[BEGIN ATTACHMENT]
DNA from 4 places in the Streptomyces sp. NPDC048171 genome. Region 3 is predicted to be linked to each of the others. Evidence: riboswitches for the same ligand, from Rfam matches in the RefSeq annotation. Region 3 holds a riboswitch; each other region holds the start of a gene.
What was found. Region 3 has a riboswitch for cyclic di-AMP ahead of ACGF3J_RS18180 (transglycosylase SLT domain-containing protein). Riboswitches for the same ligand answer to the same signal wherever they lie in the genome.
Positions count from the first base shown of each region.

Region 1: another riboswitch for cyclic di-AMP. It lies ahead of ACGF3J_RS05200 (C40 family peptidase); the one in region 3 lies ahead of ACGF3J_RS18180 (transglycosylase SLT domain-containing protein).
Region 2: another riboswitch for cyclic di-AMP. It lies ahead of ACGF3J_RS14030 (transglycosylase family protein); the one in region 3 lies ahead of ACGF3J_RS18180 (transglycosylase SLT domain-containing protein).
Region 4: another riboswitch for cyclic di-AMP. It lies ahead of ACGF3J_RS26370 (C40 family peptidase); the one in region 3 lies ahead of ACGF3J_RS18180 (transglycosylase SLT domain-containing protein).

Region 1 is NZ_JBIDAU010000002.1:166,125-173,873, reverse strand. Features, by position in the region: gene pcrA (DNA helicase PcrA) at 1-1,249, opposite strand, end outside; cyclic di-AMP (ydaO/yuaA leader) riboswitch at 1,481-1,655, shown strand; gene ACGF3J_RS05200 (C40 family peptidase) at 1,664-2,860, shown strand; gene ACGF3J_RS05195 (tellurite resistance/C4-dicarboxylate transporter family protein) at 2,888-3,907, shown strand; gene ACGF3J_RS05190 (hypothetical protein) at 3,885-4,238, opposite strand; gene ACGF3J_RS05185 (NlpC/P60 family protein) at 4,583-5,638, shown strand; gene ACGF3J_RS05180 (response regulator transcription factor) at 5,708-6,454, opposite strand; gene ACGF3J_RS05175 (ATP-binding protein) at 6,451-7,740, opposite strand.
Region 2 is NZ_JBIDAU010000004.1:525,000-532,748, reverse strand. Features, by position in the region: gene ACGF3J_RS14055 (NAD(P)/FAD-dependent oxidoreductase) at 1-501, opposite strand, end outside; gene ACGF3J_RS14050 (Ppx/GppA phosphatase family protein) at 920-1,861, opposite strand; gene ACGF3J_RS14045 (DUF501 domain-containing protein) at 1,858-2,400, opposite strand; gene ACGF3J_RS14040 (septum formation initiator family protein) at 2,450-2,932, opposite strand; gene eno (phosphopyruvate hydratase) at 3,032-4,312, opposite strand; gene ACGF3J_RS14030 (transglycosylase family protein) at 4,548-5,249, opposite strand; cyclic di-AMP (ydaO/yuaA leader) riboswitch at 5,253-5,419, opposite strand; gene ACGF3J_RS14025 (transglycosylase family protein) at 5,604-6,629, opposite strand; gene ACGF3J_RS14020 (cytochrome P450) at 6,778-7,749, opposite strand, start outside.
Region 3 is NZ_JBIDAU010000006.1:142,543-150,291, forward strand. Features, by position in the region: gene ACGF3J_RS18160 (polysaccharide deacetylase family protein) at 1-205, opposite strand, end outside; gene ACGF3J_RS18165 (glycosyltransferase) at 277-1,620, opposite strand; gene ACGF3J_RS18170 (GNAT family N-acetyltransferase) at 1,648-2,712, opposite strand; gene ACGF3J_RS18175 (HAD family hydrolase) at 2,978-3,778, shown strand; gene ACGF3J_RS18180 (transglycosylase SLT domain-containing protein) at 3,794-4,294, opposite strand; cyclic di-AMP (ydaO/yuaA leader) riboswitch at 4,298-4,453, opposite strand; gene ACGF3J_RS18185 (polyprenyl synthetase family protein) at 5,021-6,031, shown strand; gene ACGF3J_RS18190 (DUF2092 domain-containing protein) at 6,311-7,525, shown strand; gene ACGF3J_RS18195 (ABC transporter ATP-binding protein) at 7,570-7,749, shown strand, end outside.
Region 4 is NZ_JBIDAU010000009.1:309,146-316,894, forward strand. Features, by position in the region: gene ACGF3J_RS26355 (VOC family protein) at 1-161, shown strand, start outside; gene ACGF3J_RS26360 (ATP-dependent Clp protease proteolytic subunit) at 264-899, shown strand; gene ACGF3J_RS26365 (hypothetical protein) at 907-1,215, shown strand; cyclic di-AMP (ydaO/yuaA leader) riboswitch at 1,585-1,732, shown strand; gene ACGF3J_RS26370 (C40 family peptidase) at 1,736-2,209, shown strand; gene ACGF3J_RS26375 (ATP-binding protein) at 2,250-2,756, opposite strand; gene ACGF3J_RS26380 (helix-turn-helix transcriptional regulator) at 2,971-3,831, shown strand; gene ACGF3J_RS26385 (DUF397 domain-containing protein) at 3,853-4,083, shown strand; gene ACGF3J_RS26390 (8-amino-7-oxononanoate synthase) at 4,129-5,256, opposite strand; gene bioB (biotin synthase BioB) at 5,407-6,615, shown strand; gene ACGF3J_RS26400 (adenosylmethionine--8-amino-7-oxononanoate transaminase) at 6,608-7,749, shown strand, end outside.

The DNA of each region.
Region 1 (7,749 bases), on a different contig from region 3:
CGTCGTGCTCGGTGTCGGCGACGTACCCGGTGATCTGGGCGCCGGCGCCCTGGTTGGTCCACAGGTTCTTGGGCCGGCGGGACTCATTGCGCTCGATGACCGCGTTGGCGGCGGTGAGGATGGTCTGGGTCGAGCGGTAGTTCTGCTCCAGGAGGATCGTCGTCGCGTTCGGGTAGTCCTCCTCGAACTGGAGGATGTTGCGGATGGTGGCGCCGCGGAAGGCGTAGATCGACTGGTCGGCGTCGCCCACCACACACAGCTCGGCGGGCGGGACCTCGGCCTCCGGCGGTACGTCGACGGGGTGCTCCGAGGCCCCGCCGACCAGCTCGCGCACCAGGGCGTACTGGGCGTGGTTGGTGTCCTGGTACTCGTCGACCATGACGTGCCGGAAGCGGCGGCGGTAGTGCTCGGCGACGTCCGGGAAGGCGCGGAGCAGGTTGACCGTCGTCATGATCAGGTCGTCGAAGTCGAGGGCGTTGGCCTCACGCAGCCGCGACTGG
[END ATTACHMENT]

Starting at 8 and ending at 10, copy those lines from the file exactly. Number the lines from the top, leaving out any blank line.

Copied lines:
Region 2 is NZ_JBIDAU010000004.1:525,000-532,748, reverse strand. Features, by position in the region: gene ACGF3J_RS14055 (NAD(P)/FAD-dependent oxidoreductase) at 1-501, opposite strand, end outside; gene ACGF3J_RS14050 (Ppx/GppA phosphatase family protein) at 920-1,861, opposite strand; gene ACGF3J_RS14045 (DUF501 domain-containing protein) at 1,858-2,400, opposite strand; gene ACGF3J_RS14040 (septum formation initiator family protein) at 2,450-2,932, opposite strand; gene eno (phosphopyruvate hydratase) at 3,032-4,312, opposite strand; gene ACGF3J_RS14030 (transglycosylase family protein) at 4,548-5,249, opposite strand; cyclic di-AMP (ydaO/yuaA leader) riboswitch at 5,253-5,419, opposite strand; gene ACGF3J_RS14025 (transglycosylase family protein) at 5,604-6,629, opposite strand; gene ACGF3J_RS14020 (cytochrome P450) at 6,778-7,749, opposite strand, start outside.
Region 3 is NZ_JBIDAU010000006.1:142,543-150,291, forward strand. Features, by position in the region: gene ACGF3J_RS18160 (polysaccharide deacetylase family protein) at 1-205, opposite strand, end outside; gene ACGF3J_RS18165 (glycosyltransferase) at 277-1,620, opposite strand; gene ACGF3J_RS18170 (GNAT family N-acetyltransferase) at 1,648-2,712, opposite strand; gene ACGF3J_RS18175 (HAD family hydrolase) at 2,978-3,778, shown strand; gene ACGF3J_RS18180 (transglycosylase SLT domain-containing protein) at 3,794-4,294, opposite strand; cyclic di-AMP (ydaO/yuaA leader) riboswitch at 4,298-4,453, opposite strand; gene ACGF3J_RS18185 (polyprenyl synthetase family protein) at 5,021-6,031, shown strand; gene ACGF3J_RS18190 (DUF2092 domain-containing protein) at 6,311-7,525, shown strand; gene ACGF3J_RS18195 (ABC transporter ATP-binding protein) at 7,570-7,749, shown strand, end outside.
Region 4 is NZ_JBIDAU010000009.1:309,146-316,894, forward strand. Features, by position in the region: gene ACGF3J_RS26355 (VOC family protein) at 1-161, shown strand, start outside; gene ACGF3J_RS26360 (ATP-dependent Clp protease proteolytic subunit) at 264-899, shown strand; gene ACGF3J_RS26365 (hypothetical protein) at 907-1,215, shown strand; cyclic di-AMP (ydaO/yuaA leader) riboswitch at 1,585-1,732, shown strand; gene ACGF3J_RS26370 (C40 family peptidase) at 1,736-2,209, shown strand; gene ACGF3J_RS26375 (ATP-binding protein) at 2,250-2,756, opposite strand; gene ACGF3J_RS26380 (helix-turn-helix transcriptional regulator) at 2,971-3,831, shown strand; gene ACGF3J_RS26385 (DUF397 domain-containing protein) at 3,853-4,083, shown strand; gene ACGF3J_RS26390 (8-amino-7-oxononanoate synthase) at 4,129-5,256, opposite strand; gene bioB (biotin synthase BioB) at 5,407-6,615, shown strand; gene ACGF3J_RS26400 (adenosylmethionine--8-amino-7-oxononanoate transaminase) at 6,608-7,749, shown strand, end outside.